The other thing to consider if you are in a field in the social sciences or humanities is the level of secular/anti-Catholic/anti-religious bias you may encounter. You will encounter some. In some cases you may need to bite your tongue and not respond to some stupid remark especially if you are a grad student, adjunct, or junior faculty member. In some case you may experience overt discrimination. There are a lot of people of faith and a lot of good Catholics in academia, but they tend to keep their heads down. Strong faith and a certain tolerance for ignorant secular bigots is needed. Unless you are lucky enough to work for a strongly Catholic college.

jb


#9

Thank you everyone for the kind and helpful replies!

I am studying - and hope to teach - English literature. I have discussed this with some of my professors and understand that the job market is very difficult right now, but that it might possibly be better in six or seven years when I enter it; I also recognize that there is a great deal of anti-Christian bias in this field. That is partially what draws me to it - I feel that this will only change if greater numbers of learned Christians enter academia and challenge the prevailing, secular doctrines.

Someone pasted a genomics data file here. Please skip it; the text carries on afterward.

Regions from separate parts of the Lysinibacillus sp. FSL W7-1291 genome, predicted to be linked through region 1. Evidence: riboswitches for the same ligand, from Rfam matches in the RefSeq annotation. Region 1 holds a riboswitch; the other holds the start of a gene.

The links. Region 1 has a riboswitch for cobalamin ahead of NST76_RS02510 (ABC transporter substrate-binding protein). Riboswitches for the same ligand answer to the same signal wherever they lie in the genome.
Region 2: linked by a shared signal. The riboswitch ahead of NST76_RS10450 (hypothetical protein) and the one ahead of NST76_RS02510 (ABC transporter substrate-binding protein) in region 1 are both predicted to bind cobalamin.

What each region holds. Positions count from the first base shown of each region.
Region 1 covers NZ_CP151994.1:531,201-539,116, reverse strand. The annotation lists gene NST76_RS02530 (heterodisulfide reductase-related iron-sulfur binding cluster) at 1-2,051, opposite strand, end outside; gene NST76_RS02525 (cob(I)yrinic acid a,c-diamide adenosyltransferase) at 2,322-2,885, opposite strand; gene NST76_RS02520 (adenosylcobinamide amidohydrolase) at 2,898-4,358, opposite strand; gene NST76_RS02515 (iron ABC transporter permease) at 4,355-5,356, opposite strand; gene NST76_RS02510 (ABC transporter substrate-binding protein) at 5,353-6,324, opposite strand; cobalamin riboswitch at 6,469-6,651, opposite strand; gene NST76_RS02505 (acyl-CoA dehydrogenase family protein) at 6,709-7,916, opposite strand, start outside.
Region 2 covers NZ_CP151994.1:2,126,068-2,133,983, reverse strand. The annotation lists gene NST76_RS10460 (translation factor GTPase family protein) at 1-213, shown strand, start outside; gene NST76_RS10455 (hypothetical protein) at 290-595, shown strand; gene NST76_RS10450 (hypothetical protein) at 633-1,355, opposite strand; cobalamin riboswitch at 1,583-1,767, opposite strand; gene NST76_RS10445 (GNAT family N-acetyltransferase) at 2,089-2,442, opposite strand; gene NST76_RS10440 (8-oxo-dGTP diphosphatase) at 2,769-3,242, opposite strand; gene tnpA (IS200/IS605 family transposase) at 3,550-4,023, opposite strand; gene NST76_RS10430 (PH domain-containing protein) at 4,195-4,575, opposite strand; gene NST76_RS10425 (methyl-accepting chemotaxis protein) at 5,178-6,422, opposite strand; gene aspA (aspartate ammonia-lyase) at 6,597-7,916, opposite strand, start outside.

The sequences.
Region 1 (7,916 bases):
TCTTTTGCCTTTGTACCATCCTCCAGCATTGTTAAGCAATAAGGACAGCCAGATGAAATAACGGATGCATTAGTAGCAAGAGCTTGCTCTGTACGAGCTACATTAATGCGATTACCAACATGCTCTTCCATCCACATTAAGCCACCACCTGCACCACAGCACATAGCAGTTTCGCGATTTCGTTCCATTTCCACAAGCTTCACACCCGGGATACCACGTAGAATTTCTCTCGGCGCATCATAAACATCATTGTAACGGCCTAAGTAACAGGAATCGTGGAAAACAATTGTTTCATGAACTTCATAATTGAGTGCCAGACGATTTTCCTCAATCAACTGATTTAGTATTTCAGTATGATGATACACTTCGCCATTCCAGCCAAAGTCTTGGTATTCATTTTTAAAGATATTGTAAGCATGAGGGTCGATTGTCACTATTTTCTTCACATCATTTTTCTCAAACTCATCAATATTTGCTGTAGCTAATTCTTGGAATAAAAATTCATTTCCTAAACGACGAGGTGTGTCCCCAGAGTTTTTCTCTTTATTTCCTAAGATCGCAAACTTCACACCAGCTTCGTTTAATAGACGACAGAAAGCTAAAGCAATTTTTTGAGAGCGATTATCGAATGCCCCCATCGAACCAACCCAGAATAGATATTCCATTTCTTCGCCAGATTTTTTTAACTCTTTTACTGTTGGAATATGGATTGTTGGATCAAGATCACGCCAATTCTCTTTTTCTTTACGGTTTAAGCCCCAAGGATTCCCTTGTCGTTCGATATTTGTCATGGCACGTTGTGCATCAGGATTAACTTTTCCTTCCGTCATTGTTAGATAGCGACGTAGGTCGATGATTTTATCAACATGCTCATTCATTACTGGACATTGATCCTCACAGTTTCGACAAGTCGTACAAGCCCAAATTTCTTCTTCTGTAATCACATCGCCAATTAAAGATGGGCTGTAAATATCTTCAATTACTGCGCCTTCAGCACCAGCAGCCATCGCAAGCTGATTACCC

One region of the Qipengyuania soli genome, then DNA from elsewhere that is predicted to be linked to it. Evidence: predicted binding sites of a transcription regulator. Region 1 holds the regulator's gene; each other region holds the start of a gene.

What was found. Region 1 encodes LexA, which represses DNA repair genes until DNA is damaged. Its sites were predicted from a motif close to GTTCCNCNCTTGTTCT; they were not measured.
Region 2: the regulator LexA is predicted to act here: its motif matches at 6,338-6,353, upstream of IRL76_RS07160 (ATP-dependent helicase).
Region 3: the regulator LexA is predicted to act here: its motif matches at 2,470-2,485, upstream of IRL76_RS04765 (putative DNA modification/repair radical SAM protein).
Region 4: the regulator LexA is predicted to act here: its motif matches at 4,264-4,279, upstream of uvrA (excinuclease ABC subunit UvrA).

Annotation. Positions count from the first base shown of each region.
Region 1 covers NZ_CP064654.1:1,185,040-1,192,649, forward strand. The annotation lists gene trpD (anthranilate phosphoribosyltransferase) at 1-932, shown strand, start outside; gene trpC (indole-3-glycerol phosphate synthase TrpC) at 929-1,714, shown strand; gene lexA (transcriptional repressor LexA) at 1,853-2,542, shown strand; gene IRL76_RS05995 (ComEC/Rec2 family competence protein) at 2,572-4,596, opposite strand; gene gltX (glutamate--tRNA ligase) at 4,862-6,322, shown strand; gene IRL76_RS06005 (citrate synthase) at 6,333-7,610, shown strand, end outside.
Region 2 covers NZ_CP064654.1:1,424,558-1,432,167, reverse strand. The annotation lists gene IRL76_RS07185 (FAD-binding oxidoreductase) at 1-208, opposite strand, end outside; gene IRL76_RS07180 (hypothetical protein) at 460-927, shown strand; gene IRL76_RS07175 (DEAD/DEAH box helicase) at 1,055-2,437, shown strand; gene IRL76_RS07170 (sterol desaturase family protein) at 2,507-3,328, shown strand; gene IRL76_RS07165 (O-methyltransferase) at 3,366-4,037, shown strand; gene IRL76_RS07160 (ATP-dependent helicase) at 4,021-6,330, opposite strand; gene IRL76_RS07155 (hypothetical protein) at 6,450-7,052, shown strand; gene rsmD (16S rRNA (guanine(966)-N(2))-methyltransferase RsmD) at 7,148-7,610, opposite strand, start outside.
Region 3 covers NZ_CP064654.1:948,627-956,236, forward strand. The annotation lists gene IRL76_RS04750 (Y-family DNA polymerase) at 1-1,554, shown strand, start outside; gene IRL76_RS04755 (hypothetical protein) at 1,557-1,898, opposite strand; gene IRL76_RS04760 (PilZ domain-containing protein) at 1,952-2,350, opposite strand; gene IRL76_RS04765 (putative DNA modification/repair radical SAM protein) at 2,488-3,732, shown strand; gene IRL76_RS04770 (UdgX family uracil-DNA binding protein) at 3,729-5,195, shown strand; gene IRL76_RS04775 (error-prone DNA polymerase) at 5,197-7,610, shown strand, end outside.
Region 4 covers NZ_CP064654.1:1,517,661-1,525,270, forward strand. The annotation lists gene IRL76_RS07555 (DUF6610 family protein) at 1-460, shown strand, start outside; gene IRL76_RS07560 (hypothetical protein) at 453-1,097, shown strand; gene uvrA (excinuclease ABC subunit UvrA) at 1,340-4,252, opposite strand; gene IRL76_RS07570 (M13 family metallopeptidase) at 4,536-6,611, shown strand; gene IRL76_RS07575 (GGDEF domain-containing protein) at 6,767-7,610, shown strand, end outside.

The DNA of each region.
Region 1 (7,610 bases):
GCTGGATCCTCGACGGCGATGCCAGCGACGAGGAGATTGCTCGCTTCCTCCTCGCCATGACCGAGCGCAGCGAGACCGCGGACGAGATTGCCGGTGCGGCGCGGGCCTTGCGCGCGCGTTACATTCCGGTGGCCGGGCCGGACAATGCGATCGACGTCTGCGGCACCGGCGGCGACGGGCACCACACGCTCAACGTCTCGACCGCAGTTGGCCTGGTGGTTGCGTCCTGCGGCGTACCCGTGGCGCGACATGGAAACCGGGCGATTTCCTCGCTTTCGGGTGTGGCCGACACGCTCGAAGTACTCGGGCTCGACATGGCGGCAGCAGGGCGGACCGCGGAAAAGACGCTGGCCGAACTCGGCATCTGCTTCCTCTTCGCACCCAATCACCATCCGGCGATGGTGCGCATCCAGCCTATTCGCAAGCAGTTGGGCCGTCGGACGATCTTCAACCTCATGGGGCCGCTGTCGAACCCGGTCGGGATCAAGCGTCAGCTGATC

Both my boyfriend and I are currently attending a "Tier 1 school. He is a senior and I am a sophomore - he plans to earn his Master’s while I finish my BA, and will therefore be working a “real job” while I am earning my degree. He is a mechanical engineer.

As for the school I hope to attend - that depends a lot on where he can find a job and where I get accepted, but my hope would be to earn it from another institution of this caliber. My dream would be to teach at a Catholic university :slight_smile: